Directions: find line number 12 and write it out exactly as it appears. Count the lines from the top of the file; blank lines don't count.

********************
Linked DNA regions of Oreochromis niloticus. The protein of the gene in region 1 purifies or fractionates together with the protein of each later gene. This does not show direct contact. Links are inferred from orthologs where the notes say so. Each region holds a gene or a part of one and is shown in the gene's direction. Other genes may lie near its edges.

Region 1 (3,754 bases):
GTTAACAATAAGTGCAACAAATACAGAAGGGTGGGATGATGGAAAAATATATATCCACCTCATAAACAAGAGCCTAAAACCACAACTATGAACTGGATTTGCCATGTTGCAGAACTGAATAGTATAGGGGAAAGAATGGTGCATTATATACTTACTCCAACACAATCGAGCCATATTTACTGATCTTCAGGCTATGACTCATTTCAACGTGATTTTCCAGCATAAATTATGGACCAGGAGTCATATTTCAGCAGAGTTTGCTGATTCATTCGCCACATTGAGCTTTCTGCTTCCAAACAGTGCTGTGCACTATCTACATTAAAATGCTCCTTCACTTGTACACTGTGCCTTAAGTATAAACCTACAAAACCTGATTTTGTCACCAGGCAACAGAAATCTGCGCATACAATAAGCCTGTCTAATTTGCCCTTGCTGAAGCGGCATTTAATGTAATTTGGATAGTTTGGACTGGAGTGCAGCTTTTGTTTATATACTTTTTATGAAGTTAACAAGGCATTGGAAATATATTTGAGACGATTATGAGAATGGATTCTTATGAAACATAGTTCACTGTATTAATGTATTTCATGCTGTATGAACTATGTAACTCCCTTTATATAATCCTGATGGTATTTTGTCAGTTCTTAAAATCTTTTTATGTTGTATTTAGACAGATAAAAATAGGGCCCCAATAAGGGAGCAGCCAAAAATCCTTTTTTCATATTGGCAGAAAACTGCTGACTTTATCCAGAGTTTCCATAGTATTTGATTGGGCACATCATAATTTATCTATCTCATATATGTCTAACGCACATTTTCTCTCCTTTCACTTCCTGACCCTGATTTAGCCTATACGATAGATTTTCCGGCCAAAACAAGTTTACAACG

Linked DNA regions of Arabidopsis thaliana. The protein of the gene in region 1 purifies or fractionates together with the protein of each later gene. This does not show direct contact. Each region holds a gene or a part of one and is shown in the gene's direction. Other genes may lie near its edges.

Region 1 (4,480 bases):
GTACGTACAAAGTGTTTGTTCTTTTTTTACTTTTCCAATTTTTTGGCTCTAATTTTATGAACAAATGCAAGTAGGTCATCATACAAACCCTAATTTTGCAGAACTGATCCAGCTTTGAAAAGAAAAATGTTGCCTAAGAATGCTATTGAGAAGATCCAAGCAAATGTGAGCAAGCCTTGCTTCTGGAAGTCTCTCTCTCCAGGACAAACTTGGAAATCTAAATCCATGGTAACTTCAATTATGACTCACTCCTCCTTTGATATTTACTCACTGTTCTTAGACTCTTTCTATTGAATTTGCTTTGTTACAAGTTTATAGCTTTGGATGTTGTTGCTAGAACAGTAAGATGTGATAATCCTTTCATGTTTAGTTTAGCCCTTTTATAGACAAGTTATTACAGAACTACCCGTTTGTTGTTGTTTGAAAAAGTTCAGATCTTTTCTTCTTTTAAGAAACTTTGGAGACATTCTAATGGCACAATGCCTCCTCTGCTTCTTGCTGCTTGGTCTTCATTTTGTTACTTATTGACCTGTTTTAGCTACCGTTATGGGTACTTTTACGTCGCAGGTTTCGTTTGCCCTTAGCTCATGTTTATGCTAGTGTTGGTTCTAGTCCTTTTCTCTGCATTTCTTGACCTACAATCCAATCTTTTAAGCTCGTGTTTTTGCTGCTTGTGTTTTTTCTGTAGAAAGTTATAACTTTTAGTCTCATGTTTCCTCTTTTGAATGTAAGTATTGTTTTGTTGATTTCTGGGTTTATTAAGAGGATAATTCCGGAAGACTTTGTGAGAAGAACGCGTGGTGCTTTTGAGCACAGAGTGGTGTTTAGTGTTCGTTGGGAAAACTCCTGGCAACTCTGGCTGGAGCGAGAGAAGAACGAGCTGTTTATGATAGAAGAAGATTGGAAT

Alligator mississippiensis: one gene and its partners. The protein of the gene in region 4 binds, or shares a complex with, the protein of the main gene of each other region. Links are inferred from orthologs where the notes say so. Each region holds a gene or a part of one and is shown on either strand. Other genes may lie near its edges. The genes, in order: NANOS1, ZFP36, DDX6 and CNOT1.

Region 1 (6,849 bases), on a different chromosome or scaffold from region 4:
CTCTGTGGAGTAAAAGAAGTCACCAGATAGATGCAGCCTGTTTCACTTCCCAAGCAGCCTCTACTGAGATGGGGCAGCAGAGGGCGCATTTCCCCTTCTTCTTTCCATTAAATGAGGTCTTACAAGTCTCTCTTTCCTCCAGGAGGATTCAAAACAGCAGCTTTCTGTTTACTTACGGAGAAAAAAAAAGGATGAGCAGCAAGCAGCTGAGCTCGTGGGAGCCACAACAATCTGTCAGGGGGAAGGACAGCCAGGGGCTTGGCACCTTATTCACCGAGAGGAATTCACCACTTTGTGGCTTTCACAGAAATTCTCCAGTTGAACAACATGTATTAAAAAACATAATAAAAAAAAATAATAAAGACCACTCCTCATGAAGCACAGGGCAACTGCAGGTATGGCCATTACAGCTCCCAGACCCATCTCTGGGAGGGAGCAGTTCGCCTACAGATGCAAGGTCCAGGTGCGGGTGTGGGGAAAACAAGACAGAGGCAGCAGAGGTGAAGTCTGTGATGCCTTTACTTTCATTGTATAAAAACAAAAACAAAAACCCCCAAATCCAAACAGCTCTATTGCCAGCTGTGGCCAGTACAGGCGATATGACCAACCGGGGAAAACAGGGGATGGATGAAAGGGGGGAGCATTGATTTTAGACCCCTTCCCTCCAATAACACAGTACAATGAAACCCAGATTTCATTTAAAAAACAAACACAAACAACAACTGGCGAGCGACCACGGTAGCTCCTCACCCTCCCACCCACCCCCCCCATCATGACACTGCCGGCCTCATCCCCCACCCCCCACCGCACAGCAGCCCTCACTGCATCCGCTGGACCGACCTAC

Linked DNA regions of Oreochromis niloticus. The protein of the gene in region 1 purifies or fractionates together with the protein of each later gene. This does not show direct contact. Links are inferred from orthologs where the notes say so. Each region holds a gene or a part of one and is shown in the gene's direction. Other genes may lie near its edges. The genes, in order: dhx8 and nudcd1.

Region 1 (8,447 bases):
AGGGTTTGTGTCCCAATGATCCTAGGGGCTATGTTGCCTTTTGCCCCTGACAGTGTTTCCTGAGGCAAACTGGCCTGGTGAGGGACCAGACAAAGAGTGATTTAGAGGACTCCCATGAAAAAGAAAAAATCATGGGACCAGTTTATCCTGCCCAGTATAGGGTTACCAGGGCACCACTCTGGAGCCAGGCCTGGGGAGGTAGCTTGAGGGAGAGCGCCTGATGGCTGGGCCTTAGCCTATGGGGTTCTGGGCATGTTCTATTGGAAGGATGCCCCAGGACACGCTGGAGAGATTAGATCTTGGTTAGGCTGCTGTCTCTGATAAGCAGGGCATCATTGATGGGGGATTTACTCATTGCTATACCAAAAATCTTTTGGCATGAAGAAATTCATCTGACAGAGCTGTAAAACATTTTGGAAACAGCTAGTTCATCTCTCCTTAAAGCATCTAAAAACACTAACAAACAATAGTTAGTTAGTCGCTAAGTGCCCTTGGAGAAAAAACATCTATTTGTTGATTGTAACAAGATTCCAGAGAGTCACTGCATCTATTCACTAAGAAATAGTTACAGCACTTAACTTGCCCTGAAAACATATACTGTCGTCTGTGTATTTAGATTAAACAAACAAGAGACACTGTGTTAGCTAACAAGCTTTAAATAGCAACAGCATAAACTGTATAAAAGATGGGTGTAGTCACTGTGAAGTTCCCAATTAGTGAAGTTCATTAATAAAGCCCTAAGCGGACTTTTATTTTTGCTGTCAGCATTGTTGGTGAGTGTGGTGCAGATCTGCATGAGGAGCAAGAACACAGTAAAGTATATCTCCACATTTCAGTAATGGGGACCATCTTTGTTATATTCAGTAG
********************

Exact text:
AGGGTTTGTGTCCCAATGATCCTAGGGGCTATGTTGCCTTTTGCCCCTGACAGTGTTTCCTGAGGCAAACTGGCCTGGTGAGGGACCAGACAAAGAGTGATTTAGAGGACTCCCATGAAAAAGAAAAAATCATGGGACCAGTTTATCCTGCCCAGTATAGGGTTACCAGGGCACCACTCTGGAGCCAGGCCTGGGGAGGTAGCTTGAGGGAGAGCGCCTGATGGCTGGGCCTTAGCCTATGGGGTTCTGGGCATGTTCTATTGGAAGGATGCCCCAGGACACGCTGGAGAGATTAGATCTTGGTTAGGCTGCTGTCTCTGATAAGCAGGGCATCATTGATGGGGGATTTACTCATTGCTATACCAAAAATCTTTTGGCATGAAGAAATTCATCTGACAGAGCTGTAAAACATTTTGGAAACAGCTAGTTCATCTCTCCTTAAAGCATCTAAAAACACTAACAAACAATAGTTAGTTAGTCGCTAAGTGCCCTTGGAGAAAAAACATCTATTTGTTGATTGTAACAAGATTCCAGAGAGTCACTGCATCTATTCACTAAGAAATAGTTACAGCACTTAACTTGCCCTGAAAACATATACTGTCGTCTGTGTATTTAGATTAAACAAACAAGAGACACTGTGTTAGCTAACAAGCTTTAAATAGCAACAGCATAAACTGTATAAAAGATGGGTGTAGTCACTGTGAAGTTCCCAATTAGTGAAGTTCATTAATAAAGCCCTAAGCGGACTTTTATTTTTGCTGTCAGCATTGTTGGTGAGTGTGGTGCAGATCTGCATGAGGAGCAAGAACACAGTAAAGTATATCTCCACATTTCAGTAATGGGGACCATCTTTGTTATATTCAGTAG